Q: Dear Tom and Ray:

Knowing of your penchant for philosophical disputes between otherwise happily married couples, I thought I'd send you our disagreement. My wife and I live in Michigan, the state with two seasons: "Winter" and "Construction Season." We disagree on the best way to deal with the narrowing of a freeway by one lane due to construction. One of us, Spouse A (I'm not revealing which one of us it is, as I've noticed your definite bias toward wives), believes the proper way to approach these situations is to use all of the available road. Spouse A says drive right up to the orange barrels and then merge at the last moment. The other spouse believes that this behavior is inconsiderate, impolite and maybe even stupid. Spouse B thinks you should merge as soon as possible, even in heavy traffic. Obviously, we, and the rest of the nation, need your ruling on this matter.

-- Eric

A: TOM: Our vote goes to Spouse B, Eric. When you see a sign that says "Lane Closed 1/4 Mile," what that's saying is: "Hey, Bozo, you have a quarter-mile to safely change lanes. And if you don't merge within that quarter-mile, you're going to bash into our lovely orange barrels."

RAY: Most reasonable people understand what the sign means and immediately start signaling and looking for a safe opening. Then they safely merge, and they're all set. These people are known as "good citizens."

TOM: And then there are the Spouse A-types in their BMWs and Ford Explorers, talking on their cell phones, blasting past at 65 mph all the way up to the forced merge. And then they try to butt in front of everybody else. These people are known as "jerks." And, in our opinion, they are inconsiderate, impolite and maybe stupid.

RAY: You use the same rules as you would for a highway on-ramp. They give you a quarter of a mile to merge into traffic. But does that mean you're supposed to use the entire quarter-mile and then veer into traffic at the last second? No. You use as much of the quarter-mile as you need to make the merge safely.

Dear Tom and Ray:

My wife has an '85 Corvette with an engine that's racing. For about a year now, whenever she stops at a light it's been racing at between 1,100 rpm and 1,300 rpm. If she taps the accelerator pedal, it drops to 850 rpm. I took it to a mechanic, who said it was some type of air sensor valve, which he proceeded to replace. The problem continued. He then said it was the throttle body, which he also replaced. It still raced. Then, last week, he said it was the throttle cable, which he replaced. Now it's racing at 1,600 rpm! My wife is looking at me like I'm a chump, and I think I'm starting to agree with her. Before I take out a second mortgage to pay for more repairs (the throttle body was $500), can you give me some suggestions on how to proceed?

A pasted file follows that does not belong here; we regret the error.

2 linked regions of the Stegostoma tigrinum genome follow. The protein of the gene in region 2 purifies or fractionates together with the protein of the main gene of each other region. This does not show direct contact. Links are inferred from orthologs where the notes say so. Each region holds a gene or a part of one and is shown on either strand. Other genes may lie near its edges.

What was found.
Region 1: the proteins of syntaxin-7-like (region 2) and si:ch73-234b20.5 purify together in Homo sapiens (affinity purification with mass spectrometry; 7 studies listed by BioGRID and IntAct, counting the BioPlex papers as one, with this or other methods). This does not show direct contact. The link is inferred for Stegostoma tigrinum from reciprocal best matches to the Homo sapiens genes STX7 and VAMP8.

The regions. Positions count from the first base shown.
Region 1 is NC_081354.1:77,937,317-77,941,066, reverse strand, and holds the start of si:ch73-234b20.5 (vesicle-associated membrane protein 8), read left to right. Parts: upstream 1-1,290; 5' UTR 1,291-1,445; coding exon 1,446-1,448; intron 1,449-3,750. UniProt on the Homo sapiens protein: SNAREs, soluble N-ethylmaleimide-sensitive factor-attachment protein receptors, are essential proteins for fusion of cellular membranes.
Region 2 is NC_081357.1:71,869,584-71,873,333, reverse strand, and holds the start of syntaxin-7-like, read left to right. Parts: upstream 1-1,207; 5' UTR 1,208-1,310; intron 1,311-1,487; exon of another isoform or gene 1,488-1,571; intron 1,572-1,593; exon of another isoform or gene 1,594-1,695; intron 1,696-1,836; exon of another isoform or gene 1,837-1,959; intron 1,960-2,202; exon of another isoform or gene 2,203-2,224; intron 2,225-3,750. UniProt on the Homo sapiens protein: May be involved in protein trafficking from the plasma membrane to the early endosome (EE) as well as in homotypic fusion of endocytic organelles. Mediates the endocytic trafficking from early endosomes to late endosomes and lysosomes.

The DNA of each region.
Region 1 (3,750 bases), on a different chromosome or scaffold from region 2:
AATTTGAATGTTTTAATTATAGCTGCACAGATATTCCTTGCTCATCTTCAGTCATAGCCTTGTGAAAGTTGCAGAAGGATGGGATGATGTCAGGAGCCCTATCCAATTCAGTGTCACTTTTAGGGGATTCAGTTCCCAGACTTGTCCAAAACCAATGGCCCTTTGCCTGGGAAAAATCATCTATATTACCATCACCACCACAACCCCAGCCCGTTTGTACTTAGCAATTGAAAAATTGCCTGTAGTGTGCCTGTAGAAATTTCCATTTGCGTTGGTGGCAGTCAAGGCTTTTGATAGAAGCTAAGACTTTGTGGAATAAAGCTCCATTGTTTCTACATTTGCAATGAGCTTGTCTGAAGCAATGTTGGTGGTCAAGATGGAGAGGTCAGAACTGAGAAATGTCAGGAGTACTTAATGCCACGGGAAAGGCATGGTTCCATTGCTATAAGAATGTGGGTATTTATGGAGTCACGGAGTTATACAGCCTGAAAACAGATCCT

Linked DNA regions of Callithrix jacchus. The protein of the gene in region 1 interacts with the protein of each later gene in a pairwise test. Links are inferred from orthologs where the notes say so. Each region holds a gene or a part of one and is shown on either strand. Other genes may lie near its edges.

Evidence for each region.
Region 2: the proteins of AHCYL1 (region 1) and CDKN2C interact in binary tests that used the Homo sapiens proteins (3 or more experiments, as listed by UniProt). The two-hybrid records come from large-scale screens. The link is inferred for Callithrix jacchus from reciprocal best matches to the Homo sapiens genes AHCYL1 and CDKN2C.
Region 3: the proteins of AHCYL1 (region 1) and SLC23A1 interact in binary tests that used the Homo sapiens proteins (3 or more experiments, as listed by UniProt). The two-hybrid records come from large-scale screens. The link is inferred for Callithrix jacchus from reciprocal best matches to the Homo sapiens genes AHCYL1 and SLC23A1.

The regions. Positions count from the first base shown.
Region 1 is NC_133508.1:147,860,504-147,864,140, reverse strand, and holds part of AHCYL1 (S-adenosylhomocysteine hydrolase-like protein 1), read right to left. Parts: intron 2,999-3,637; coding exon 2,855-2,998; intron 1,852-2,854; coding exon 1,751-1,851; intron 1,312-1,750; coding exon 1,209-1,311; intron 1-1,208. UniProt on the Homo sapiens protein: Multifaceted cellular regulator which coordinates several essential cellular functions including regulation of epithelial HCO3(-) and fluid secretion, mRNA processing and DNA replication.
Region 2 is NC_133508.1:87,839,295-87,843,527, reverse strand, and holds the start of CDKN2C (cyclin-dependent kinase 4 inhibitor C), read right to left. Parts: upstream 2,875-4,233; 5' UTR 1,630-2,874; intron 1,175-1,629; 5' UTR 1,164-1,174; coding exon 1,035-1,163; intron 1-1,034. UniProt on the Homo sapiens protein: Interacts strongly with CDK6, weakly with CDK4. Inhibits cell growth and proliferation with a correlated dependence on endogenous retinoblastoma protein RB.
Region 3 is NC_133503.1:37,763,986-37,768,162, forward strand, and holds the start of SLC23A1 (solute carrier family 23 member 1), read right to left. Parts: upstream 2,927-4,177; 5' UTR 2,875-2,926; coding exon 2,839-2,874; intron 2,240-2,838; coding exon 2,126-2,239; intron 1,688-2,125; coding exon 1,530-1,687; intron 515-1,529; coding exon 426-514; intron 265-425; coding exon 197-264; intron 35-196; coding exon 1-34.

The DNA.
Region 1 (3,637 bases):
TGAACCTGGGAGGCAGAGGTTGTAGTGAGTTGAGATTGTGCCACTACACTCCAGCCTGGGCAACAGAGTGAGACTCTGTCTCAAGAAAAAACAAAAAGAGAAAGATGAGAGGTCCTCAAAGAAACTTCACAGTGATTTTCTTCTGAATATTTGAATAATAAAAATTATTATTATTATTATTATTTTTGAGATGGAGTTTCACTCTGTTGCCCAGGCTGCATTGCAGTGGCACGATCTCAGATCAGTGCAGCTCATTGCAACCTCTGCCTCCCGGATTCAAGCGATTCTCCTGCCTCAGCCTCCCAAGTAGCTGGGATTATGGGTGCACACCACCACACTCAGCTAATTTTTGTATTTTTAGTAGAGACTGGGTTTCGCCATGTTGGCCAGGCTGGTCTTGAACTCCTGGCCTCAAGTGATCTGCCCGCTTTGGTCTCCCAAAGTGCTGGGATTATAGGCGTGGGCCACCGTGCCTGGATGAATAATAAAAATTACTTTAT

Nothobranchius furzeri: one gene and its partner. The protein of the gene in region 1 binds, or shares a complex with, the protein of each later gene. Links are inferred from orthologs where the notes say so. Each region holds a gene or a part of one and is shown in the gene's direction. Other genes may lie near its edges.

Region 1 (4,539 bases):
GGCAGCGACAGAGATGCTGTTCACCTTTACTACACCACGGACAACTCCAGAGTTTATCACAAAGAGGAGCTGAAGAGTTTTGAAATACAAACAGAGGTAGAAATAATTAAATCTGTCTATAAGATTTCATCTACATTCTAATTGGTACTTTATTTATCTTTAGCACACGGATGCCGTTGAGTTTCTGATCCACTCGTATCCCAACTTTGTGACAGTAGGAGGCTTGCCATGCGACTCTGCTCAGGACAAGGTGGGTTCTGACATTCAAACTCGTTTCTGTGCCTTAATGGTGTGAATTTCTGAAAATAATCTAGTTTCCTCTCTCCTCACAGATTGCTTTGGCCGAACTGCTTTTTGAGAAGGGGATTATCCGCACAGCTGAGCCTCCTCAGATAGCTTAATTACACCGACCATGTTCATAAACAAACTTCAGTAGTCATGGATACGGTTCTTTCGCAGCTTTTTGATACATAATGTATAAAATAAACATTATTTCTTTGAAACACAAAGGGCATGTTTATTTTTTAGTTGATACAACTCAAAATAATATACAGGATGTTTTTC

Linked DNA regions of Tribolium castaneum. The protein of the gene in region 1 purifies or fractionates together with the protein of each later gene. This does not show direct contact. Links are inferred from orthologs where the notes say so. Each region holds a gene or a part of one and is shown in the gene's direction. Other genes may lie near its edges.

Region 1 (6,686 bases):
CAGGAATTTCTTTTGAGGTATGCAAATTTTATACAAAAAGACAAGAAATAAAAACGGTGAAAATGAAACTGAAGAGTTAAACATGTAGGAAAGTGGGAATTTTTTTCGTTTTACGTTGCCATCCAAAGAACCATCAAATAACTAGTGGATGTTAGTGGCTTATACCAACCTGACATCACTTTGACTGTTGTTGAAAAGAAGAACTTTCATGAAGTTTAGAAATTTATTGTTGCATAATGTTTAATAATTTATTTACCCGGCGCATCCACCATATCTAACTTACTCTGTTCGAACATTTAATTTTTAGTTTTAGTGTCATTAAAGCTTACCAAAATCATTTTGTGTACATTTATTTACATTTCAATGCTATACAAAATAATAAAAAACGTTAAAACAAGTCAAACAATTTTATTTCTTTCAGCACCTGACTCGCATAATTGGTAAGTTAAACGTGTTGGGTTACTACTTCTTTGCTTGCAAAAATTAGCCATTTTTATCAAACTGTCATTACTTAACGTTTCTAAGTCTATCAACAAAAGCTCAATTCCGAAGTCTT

-- Jim

TOM: I'm going to start by suggesting you proceed to another mechanic, Jim. All of these things are reasonable guesses, but the fact that he guessed the cable last tells me that he's not approaching this very scientifically.

RAY: The first thing to do is to eliminate the cable from the equation, since--as you now know--it's a whole lot cheaper than a new throttle body. So you disconnect the throttle cable at the throttle body and see if the engine still races. If it does--with the cable disconnected--then you know the problem is in the engine compartment.

TOM: And once you narrow it down that far, then again, I'd continue by eliminating the simple stuff first. Rather than replace the air control valve and the entire throttle body, I'd check the throttle return spring. On a 15-year-old car, the return spring that closes the throttle could simply be worn out. And that could account for an intermittent fast idle.

RAY: And if the spring ends up fixing it, you're going to be awfully miffed at this mechanic. Why? Because the spring costs about 95 cents.

TOM: That may not be it. But I'd certainly eliminate that possibility before I spent any more money on parts. Good luck, Jim.

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